To overcome the above difficulty, in recent years, some of the research work shows various 3D texture features [8–10]. All these approaches applied a 3D GLCM and 3D RLM method to computed tomography (CT) images to separate various organs of human body. Few other approaches [2, 11] computed statistical, gradient, and Gabor filter features at multiple scales and orientations in 3D to capture the entire range of shape, size, and orientation of the tumor on automated segmentation of prostatic adenocarcinoma from high-resolution MR images of brain. Certain approaches analyzed mean and standard deviation of FLAIR signal intensities of texture analysis on the hippocampal body . A volumetric congruent local binary pattern (LBP) algorithm for 3D neurological image retrieval was also carried out. This proposed work performs volumetric three dimensional texture analysis to extract the better features of the considered images and these extracted features are further utilized for classification the images.
Therefore in this paper, basic differential evolution  is employed to select appropriate features for dimensionality reduction and thus DE is used as a feature subselection process after the features are extracted employing 3D GLCM and RLM. After the selection of optimal features using DE algorithm, then the refined group search optimizer based extreme learning machine is used to carry out the classification process. In the proposed RGSO based ELM, the weights and bias to ELM are optimized using RGSO for better simplification and classification of pathological brain tissues and tumors. The schematic flow for 3D image classification framework is shown in Figure 1.
2. Proposed 3D Volumetric Feature Extraction and Subselection Model
In general, feature extraction is a process that transforms the input data into a set of features. A feature is said to be a rich one when it is characterized by appropriate texture, shape, intensity, and location. All these said features are selected with an expert opinion from the radiologists. 3D texture measures describe the distribution using joint second order statistics of volume element (voxel) values in an image. Since the 2D GLCM algorithm is not able to describe the pixel pair displacements in 3D images, the approach extends to the GLCM and RLM for 3D volumetric data. Basically the image is represented by a function containing three space variables , , and , where , , and . The function can take any value , where is total number of intensity levels in the image. The optimal feature set is categorized as follows. Image intensity (e.g.: mean, standard deviation) Texture features (e.g.: gray-level cooccurrence and run-length matrices).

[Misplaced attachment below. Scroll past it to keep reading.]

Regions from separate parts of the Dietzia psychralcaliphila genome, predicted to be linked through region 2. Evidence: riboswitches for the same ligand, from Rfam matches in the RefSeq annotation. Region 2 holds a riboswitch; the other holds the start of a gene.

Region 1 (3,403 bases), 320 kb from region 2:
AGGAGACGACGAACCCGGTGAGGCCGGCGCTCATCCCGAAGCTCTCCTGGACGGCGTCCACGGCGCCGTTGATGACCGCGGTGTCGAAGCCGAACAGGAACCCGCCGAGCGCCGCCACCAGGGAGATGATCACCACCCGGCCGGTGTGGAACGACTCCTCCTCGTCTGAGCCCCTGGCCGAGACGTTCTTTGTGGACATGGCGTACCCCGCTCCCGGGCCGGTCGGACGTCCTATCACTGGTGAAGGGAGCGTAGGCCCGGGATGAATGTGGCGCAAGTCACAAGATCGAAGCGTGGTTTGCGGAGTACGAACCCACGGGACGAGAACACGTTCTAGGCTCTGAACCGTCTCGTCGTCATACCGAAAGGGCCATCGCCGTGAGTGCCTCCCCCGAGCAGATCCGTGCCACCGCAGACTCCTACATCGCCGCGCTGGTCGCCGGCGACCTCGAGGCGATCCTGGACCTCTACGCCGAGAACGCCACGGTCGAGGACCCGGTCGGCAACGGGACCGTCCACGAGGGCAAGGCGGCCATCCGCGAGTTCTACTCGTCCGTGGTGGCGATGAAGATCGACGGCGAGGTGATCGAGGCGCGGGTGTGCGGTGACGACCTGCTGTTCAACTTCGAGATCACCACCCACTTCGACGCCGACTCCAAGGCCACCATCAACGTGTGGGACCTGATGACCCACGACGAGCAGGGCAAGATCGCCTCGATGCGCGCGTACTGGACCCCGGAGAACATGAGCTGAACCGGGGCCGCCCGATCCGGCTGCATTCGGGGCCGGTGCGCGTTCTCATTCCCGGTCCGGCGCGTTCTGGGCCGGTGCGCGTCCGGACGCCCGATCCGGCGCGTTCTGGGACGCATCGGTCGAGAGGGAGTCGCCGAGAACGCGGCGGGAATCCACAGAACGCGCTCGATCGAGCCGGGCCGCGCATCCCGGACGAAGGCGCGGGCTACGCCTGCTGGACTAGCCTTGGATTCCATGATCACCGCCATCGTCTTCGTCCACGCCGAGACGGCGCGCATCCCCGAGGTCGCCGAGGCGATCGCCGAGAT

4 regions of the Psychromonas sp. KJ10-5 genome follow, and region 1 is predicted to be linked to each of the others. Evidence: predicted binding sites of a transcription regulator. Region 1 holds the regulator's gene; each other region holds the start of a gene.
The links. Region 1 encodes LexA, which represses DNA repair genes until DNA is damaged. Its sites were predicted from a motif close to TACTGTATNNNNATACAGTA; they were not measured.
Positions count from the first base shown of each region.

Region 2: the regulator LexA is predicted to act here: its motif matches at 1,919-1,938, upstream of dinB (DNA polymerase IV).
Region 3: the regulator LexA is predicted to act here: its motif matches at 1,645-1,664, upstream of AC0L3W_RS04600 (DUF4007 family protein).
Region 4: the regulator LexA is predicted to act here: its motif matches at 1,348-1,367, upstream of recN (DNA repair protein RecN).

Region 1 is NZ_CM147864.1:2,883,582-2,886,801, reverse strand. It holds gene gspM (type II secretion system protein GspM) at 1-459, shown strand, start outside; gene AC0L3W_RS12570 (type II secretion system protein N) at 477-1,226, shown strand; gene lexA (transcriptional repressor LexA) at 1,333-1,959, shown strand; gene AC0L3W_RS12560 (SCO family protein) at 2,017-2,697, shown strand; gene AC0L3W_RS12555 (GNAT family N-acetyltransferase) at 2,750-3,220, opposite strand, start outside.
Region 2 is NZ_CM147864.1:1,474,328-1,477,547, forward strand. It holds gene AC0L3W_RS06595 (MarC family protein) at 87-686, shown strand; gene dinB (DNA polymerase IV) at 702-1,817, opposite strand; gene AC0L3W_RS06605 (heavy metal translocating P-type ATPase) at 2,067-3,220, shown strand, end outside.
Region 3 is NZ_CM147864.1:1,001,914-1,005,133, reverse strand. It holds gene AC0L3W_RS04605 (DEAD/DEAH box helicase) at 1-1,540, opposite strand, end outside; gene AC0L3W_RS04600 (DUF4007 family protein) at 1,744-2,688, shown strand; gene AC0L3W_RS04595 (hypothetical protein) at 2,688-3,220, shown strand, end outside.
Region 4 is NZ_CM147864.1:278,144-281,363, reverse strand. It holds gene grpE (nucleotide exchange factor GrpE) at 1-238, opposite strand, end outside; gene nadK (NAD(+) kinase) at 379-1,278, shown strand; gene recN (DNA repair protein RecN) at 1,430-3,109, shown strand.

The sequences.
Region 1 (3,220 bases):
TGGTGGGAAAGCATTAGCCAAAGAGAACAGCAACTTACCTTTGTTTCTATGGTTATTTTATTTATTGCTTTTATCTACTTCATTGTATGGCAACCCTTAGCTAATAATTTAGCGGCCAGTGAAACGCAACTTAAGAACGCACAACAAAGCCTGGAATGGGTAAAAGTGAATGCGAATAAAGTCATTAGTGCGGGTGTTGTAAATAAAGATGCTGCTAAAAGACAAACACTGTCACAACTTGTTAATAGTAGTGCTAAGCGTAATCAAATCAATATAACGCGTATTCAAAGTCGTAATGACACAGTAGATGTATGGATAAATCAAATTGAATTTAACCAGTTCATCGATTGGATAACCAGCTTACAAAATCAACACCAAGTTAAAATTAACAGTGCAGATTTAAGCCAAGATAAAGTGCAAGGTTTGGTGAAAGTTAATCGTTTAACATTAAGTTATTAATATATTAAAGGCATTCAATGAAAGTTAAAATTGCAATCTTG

2.1. 3D Gray-Level Cooccurrence Matrices
The gray-level cooccurrence matrix was originally proposed in the year 1973 . The 3D GLCM developed in this work is extended from original 2D GLCM, a three-dimensional cooccurrence matrix, , which is also an matrix, where is the number of gray levels of an image. In order to improve the computational efficiency, the number of gray levels (i.e., data-bit) is usually reduced. The 3D GLCM is basically defined as where represents the th column and represents the th row in 3D GLCM; represents the relation of a voxel pair (voxel pairs are defined by a distance and direction which can be represented by a displacement vector , where and represent the displacement (in pixels) along -axis and -axis in spatial domain and is the number of bands in the spectral domain). and are the gray values in the position and of a moving window , and , , are denoted as the position of a moving window in the volumetric data. The three-component vector with each component equal to −1, 0, or 1 is used to define different directions . The vector describes neighbour’s direction in Cartesian coordinate system .
Four variables that are required to use GLCM include the quantization level of the image, the size of the moving window, the direction and distance of pixel pairs, and the statistics used as texture measurements. According to these four parameters, texture images can be extracted using 3D GLCM and can be used as features for analysis or classification.
2.2. Run-Length Matrices
Run-length statistics capture the coarseness of a texture in specified directions. A run is defined as a string of consecutive pixels which have the same gray-level intensity along a specific linear orientation to describe the frequency of appearance. Fine textures tend to contain more short runs with similar gray-level intensities, while coarse textures have more long runs with significantly different gray-level intensities [1, 16].
A run-length matrix is defined as follows: each element represents the number of runs with pixels of gray-level intensity equal to and length of run equal to along a specific orientation. For a given 3D image, presented as a series of slices in a preferred slice orientation, a run-length matrix is defined as follows: each element represents the number of runs with pixels of gray-level intensity equal to and length of run equal to along the direction. An orientation is defined using a displacement vector , where , , and are the displacements for the -axis, -axis, and -axis, respectively. Unlike the 2D texture characterization, the volumetric texture requires 13 different displacements from a total of 26 possible displacements in a three dimensional space .